Four Poems by Ojo Taiye

Autumn Leaves

it’s early & i’ve found out that i can’t keep joy to myself. how else to start a new year? (i want to say how else to begin in a strange land). i am the hero of this poem. the one who leans into the night & chants how heavy the world weighs on my slouching shoulders.

smoking the last navy cut— when i think of my mother— a black thread twisted around my neck. how is it that i didn’t spend my whole life being happy? my grief eviscerates my body, breaking it into two: like rain, my stomach is full with the excesses of leaving & staying.

does it matter what we call a thing— the safety of shadows & how the ocean is a safe place to begin. home is a ripe avocado on my tongue: sometimes darkness offers you light.

i can’t afford to think like the moon— every bone & muscle has known us, thou ghost in the air. there are so many bullets in the air. think of the girls testing the sea with their skin as it swells blue in the morning, before burning their image into the sky like smoke, a tv switched off.

forgive me i can’t repair my beginning— a body agonized by light in a bevel world without a plot. a crying sibyl at the world’s end: i gather the tender branches of a tree into a slender black boy made of blood with the smell of love in a distant memory.

is it a burden to be so perfect? who am i to judge what a person needs? the warm tang of sweet croissant in my mouth. i watch the sky, gray as granite & i admit there is a surplus of living like the milkweed blooming by the roadside beyond the rumble of the overpass.

how to begin a new poem

nothing is so beautiful than living
nothing is truer than its hymns & cross
i am writing again with both hands full of laughter

everyone has an inheritance; everyone wants to stay
a while & kneel to joy. there are bright cardinals on
the power lines calling forth the sun. the wind is alive,

so is the coco plums too; it swings & shakes with ants
that nest in its outer bark. no one should pause long
before grief. i’ve been wrong about many things but

not hope— with it i have dug happiness from the serifs
of my own pain. & still as the day heaves forward, i’m
reminded of the scar i came from & the future i once

wanted. my mother passed a year before my sophomore
though i drank her absence like liquor— i always endeavor
to replace the shape of loss with music & it tasted just fine.

i think of gypsy children bubbling somewhere in the
distance. another home drawn to my body’s desire—
a lace-like appetite that seeks to wear winter’s last coat.

Ocean Metals

(in Tekno’s adult tenor ached with the glee
of permissible registers – love is a beautiful thing,
love is a strong thing)

forgive me i cannot teach you how to say love
i wear my mother’s shadow     and walk into
the loins of a city lost in ripples
and yes     my father is a man praying
for evening to become a woman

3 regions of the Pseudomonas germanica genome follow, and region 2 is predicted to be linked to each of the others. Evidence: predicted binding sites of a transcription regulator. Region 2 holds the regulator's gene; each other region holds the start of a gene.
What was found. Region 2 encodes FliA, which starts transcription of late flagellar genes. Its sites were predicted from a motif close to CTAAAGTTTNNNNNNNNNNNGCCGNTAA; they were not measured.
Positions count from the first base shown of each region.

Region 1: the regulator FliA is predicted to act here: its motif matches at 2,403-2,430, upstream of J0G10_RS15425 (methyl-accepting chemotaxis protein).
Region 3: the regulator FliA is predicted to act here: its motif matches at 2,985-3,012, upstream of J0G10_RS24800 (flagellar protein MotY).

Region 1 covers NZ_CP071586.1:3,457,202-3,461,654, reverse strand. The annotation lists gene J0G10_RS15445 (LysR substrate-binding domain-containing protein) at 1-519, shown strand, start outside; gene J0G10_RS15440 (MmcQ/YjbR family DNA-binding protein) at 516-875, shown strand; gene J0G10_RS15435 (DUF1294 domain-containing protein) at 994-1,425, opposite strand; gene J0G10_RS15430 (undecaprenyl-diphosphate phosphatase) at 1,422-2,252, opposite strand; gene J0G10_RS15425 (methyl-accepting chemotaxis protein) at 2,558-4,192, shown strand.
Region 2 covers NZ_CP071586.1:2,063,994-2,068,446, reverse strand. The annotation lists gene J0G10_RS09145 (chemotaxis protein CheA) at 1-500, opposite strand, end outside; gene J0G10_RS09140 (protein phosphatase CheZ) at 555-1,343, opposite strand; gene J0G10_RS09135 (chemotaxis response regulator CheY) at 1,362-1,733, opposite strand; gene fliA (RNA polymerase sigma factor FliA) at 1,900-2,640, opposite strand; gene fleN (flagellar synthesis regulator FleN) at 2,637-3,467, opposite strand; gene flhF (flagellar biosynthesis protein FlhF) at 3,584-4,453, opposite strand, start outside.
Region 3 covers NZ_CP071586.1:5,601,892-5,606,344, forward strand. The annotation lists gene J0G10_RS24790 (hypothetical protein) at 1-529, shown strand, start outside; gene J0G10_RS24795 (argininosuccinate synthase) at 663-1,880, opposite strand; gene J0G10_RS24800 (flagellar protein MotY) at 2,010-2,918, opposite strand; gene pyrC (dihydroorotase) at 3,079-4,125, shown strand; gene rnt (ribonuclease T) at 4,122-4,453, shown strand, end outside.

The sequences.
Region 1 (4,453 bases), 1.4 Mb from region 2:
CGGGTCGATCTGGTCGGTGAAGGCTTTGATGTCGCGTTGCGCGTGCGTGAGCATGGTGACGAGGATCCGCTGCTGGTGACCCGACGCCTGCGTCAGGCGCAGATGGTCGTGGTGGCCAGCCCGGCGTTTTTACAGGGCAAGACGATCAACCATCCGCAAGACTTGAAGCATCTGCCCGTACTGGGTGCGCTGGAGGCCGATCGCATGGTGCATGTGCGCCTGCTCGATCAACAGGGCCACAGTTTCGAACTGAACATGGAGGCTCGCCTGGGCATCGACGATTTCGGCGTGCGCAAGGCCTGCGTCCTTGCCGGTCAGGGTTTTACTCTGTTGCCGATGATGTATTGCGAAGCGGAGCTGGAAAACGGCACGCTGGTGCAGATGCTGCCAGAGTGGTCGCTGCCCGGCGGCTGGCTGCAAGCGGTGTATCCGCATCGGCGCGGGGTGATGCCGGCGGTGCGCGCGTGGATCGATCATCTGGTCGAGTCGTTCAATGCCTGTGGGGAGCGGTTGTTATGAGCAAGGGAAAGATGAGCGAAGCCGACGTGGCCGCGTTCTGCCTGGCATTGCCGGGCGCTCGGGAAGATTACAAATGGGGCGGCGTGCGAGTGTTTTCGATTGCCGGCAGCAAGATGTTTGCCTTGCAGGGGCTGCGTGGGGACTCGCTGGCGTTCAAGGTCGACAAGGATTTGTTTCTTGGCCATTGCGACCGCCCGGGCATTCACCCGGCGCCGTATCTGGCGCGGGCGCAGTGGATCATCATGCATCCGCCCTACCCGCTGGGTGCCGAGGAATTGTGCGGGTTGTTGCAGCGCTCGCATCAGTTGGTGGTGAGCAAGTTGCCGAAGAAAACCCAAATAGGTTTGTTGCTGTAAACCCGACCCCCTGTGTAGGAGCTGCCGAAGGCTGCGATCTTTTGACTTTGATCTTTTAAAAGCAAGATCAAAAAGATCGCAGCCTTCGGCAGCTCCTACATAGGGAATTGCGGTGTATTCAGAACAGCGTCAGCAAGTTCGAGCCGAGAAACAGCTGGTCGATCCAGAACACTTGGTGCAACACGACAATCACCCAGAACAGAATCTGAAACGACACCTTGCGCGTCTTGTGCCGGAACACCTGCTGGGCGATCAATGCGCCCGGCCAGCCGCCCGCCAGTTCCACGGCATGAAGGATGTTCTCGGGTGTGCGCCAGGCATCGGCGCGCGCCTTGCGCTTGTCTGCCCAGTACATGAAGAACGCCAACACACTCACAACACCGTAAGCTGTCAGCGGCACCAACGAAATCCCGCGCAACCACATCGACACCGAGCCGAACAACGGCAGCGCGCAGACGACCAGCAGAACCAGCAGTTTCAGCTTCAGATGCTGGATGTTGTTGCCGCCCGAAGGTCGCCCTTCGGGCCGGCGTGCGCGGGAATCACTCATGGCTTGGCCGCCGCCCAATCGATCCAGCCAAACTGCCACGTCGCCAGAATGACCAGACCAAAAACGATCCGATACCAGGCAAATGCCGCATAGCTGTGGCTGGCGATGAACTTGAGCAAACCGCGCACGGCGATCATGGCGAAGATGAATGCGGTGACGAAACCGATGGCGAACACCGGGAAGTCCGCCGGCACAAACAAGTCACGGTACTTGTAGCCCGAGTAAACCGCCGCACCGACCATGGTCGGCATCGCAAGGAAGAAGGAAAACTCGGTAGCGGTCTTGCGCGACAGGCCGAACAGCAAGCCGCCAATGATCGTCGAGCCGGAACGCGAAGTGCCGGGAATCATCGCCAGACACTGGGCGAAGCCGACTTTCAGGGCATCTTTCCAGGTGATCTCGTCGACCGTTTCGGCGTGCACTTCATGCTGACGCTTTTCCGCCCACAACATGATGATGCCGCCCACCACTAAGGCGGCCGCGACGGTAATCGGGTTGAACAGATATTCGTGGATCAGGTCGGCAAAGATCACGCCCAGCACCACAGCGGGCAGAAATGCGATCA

whom he can love      with open eyes
and not break      under dawn

forgive me   i cannot teach you how to make love
my father’s body is an     empty house
stashed with     cobwebs   a song falls
out
                              love is an open wound
reassure me you
                will come
                              back


forgive me if i tell you love is substitutions
numberings for numerals
             love is my mother dissolving my father
love is my father indicting my mother
                   love is my mother absolving my father
                              love is still not love

She Became Birds, Poems

Let’s talk about something else
said my sister who hangs a star,

underneath her tongue and writes
about love in French stories.

Tragedy is when the neurologist
tested you, and found a lump inside

your brain. Suddenly you were
no longer in the middle of earth–

a girl standing alone on a cliff,
wrapped by darkness.

Waiting for a warmed hand,
like memories opened

by the image of love on
a screen.     There are always

goodbyes– at sunset say goodbye

to hurt     to suffering     to the pain
you caused others and yourself.

And when the night came as a
lonely boat of stars,

you walked into dust.

Oyo Taiye @ojo_poems is a young Nigerian poet who uses poetry as a handy tool to hide his frustration with the society. He is the winner of many prestigious awards including the 2019 Kingdoms in the Wild Poetry Prize for his chapbook “All of Us Are Birds and Some of Us Have Broken Wings” and the 2019 Broken River Prize for his chapbook Cotton Silence, forthcoming, 2020. In 2019 he was shortlisted for the Brittle Paper Award for his poem “Surveillance Camera” which appeared in Tinderbox Poetry Journal, the winner of 2019 Hart Crane Poetry Prize, the Jack Grapes Poetry Prize, and others. Poems in or forthcoming from Rattle, Notre Dame Review, Vallum, Temz Review, Palette Poetry, Glass Journal, Frontier Poetry, Empty Mirror, and numerous others.

Banner Image by Robert Frede Kenter

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